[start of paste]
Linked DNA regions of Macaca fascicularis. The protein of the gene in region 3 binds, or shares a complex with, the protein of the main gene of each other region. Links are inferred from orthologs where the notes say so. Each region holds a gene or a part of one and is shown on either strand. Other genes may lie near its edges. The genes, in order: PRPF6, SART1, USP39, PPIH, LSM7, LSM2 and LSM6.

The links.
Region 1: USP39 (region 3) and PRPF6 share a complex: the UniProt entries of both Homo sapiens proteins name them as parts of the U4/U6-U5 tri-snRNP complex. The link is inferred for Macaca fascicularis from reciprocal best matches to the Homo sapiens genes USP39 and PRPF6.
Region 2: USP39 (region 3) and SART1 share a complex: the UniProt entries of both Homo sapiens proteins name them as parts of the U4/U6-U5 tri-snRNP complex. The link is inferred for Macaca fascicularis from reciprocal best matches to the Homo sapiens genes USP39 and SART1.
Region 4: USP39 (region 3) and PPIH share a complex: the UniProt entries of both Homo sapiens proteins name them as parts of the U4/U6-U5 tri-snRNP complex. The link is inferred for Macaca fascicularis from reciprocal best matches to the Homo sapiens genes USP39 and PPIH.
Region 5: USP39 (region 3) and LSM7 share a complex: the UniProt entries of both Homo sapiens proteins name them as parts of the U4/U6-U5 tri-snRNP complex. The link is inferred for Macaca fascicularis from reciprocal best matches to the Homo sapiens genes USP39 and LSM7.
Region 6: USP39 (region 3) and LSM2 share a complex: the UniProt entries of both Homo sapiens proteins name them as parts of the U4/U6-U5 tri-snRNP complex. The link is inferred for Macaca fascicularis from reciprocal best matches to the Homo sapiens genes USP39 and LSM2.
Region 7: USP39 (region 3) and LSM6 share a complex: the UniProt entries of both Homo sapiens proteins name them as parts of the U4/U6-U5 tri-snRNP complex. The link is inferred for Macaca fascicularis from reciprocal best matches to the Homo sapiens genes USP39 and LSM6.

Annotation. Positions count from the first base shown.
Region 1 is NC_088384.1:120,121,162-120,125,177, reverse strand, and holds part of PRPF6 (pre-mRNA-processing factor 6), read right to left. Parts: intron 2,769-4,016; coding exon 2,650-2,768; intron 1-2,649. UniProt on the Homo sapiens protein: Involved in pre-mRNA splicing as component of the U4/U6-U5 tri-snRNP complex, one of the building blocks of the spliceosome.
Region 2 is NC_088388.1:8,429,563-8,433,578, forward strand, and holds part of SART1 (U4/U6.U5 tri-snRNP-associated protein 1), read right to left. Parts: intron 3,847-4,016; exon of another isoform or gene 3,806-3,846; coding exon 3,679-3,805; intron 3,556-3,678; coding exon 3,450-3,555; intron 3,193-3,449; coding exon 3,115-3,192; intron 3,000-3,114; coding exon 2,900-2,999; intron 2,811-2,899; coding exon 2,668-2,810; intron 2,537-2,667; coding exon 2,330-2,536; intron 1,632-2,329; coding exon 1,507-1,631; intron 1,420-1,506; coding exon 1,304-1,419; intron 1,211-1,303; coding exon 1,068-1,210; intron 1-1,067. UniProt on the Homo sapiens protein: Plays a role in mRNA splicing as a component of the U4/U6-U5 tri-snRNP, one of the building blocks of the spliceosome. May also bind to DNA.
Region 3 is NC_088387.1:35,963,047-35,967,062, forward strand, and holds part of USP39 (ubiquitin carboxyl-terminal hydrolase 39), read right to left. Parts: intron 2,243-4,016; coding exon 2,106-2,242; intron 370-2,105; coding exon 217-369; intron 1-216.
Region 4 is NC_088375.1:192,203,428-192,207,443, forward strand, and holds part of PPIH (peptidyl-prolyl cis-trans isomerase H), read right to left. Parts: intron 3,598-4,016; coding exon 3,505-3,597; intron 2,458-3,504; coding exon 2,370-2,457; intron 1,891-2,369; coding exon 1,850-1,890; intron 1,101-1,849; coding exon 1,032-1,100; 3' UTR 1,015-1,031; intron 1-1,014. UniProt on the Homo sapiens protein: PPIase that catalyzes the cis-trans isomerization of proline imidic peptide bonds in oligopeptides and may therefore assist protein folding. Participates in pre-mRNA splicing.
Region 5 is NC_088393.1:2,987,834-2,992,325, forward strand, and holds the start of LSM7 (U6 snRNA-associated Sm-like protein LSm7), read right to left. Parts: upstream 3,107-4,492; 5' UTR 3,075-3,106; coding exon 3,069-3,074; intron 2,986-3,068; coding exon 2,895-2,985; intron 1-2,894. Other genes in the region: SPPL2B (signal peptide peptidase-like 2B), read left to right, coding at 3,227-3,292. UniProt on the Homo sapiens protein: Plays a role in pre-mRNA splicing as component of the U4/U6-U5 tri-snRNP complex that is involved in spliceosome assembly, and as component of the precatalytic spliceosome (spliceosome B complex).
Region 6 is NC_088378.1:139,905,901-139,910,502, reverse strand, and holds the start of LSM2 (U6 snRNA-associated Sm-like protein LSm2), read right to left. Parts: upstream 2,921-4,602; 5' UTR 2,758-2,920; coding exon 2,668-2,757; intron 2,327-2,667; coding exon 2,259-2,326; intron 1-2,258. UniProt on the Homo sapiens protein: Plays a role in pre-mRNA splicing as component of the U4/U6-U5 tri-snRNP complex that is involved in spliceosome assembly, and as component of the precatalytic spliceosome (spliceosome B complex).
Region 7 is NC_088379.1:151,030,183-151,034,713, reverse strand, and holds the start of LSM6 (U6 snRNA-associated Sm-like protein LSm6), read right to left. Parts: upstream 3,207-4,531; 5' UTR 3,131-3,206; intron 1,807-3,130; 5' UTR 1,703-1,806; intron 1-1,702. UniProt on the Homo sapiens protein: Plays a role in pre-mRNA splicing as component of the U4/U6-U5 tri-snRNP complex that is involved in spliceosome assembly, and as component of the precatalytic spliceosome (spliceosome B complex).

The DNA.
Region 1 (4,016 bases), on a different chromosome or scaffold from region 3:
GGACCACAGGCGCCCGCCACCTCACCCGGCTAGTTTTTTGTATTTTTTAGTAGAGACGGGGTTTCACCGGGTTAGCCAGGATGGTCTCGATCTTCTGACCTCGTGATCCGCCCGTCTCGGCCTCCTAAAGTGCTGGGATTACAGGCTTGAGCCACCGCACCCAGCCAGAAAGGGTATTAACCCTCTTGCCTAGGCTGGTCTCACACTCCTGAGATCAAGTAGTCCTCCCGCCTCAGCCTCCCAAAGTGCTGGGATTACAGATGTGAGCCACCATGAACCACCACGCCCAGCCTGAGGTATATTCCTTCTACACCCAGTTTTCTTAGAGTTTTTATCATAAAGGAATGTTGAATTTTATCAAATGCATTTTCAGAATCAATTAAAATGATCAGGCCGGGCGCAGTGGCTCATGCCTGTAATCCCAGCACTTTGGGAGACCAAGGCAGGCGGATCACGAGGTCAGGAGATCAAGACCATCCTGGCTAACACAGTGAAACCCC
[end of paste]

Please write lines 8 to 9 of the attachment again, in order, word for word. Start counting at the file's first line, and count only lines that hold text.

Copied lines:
Region 7: USP39 (region 3) and LSM6 share a complex: the UniProt entries of both Homo sapiens proteins name them as parts of the U4/U6-U5 tri-snRNP complex. The link is inferred for Macaca fascicularis from reciprocal best matches to the Homo sapiens genes USP39 and LSM6.

Annotation. Positions count from the first base shown.